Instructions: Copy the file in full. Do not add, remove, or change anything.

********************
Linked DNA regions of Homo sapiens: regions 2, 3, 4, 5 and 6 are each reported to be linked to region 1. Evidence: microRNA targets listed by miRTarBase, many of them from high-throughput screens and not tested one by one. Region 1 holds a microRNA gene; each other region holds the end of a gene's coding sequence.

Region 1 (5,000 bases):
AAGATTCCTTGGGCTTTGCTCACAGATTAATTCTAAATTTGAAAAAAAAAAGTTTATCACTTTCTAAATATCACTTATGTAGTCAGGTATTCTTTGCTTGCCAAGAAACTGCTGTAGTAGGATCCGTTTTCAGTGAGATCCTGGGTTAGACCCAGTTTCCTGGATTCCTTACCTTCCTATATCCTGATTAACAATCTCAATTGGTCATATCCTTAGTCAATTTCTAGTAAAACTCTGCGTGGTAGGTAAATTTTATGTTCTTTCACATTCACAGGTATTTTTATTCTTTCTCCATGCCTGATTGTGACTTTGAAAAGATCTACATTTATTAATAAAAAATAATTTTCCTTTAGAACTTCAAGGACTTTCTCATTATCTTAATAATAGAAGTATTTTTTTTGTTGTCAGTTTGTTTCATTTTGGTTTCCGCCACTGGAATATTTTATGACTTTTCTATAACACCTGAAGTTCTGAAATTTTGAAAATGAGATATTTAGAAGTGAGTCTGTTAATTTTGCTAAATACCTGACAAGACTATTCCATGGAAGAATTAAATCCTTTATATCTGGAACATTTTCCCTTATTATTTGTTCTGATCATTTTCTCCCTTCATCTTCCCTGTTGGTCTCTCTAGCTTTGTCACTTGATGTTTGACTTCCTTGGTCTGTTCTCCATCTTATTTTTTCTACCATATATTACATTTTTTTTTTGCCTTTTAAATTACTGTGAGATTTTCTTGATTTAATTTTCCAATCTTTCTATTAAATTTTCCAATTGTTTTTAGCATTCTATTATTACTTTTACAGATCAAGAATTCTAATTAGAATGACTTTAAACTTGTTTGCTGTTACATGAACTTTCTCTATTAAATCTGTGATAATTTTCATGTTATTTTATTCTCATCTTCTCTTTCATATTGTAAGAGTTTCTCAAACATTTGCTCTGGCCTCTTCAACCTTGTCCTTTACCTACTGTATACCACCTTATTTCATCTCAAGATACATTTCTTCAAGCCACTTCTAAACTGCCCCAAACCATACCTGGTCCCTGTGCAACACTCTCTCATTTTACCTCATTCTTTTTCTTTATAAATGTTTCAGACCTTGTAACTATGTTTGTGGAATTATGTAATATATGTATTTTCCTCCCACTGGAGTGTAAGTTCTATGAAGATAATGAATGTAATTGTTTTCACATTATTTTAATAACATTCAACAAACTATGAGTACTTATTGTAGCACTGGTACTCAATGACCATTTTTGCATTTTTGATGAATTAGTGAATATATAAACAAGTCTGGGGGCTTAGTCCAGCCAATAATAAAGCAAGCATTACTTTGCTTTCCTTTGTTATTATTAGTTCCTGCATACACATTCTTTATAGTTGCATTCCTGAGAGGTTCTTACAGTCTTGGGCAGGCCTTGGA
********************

Linked DNA regions of Homo sapiens: regions 2, 3, 4, 5 and 6 are each reported to be linked to region 1. Evidence: microRNA targets listed by miRTarBase, many of them from high-throughput screens and not tested one by one. Region 1 holds a microRNA gene; each other region holds the end of a gene's coding sequence.

Region 1 (5,000 bases):
AAGATTCCTTGGGCTTTGCTCACAGATTAATTCTAAATTTGAAAAAAAAAAGTTTATCACTTTCTAAATATCACTTATGTAGTCAGGTATTCTTTGCTTGCCAAGAAACTGCTGTAGTAGGATCCGTTTTCAGTGAGATCCTGGGTTAGACCCAGTTTCCTGGATTCCTTACCTTCCTATATCCTGATTAACAATCTCAATTGGTCATATCCTTAGTCAATTTCTAGTAAAACTCTGCGTGGTAGGTAAATTTTATGTTCTTTCACATTCACAGGTATTTTTATTCTTTCTCCATGCCTGATTGTGACTTTGAAAAGATCTACATTTATTAATAAAAAATAATTTTCCTTTAGAACTTCAAGGACTTTCTCATTATCTTAATAATAGAAGTATTTTTTTTGTTGTCAGTTTGTTTCATTTTGGTTTCCGCCACTGGAATATTTTATGACTTTTCTATAACACCTGAAGTTCTGAAATTTTGAAAATGAGATATTTAGAAGTGAGTCTGTTAATTTTGCTAAATACCTGACAAGACTATTCCATGGAAGAATTAAATCCTTTATATCTGGAACATTTTCCCTTATTATTTGTTCTGATCATTTTCTCCCTTCATCTTCCCTGTTGGTCTCTCTAGCTTTGTCACTTGATGTTTGACTTCCTTGGTCTGTTCTCCATCTTATTTTTTCTACCATATATTACATTTTTTTTTTGCCTTTTAAATTACTGTGAGATTTTCTTGATTTAATTTTCCAATCTTTCTATTAAATTTTCCAATTGTTTTTAGCATTCTATTATTACTTTTACAGATCAAGAATTCTAATTAGAATGACTTTAAACTTGTTTGCTGTTACATGAACTTTCTCTATTAAATCTGTGATAATTTTCATGTTATTTTATTCTCATCTTCTCTTTCATATTGTAAGAGTTTCTCAAACATTTGCTCTGGCCTCTTCAACCTTGTCCTTTACCTACTGTATACCACCTTATTTCATCTCAAGATACATTTCTTCAAGCCACTTCTAAACTGCCCCAAACCATACCTGGTCCCTGTGCAACACTCTCTCATTTTACCTCATTCTTTTTCTTTATAAATGTTTCAGACCTTGTAACTATGTTTGTGGAATTATGTAATATATGTATTTTCCTCCCACTGGAGTGTAAGTTCTATGAAGATAATGAATGTAATTGTTTTCACATTATTTTAATAACATTCAACAAACTATGAGTACTTATTGTAGCACTGGTACTCAATGACCATTTTTGCATTTTTGATGAATTAGTGAATATATAAACAAGTCTGGGGGCTTAGTCCAGCCAATAATAAAGCAAGCATTACTTTGCTTTCCTTTGTTATTATTAGTTCCTGCATACACATTCTTTATAGTTGCATTCCTGAGAGGTTCTTACAGTCTTGGGCAGGCCTTGGA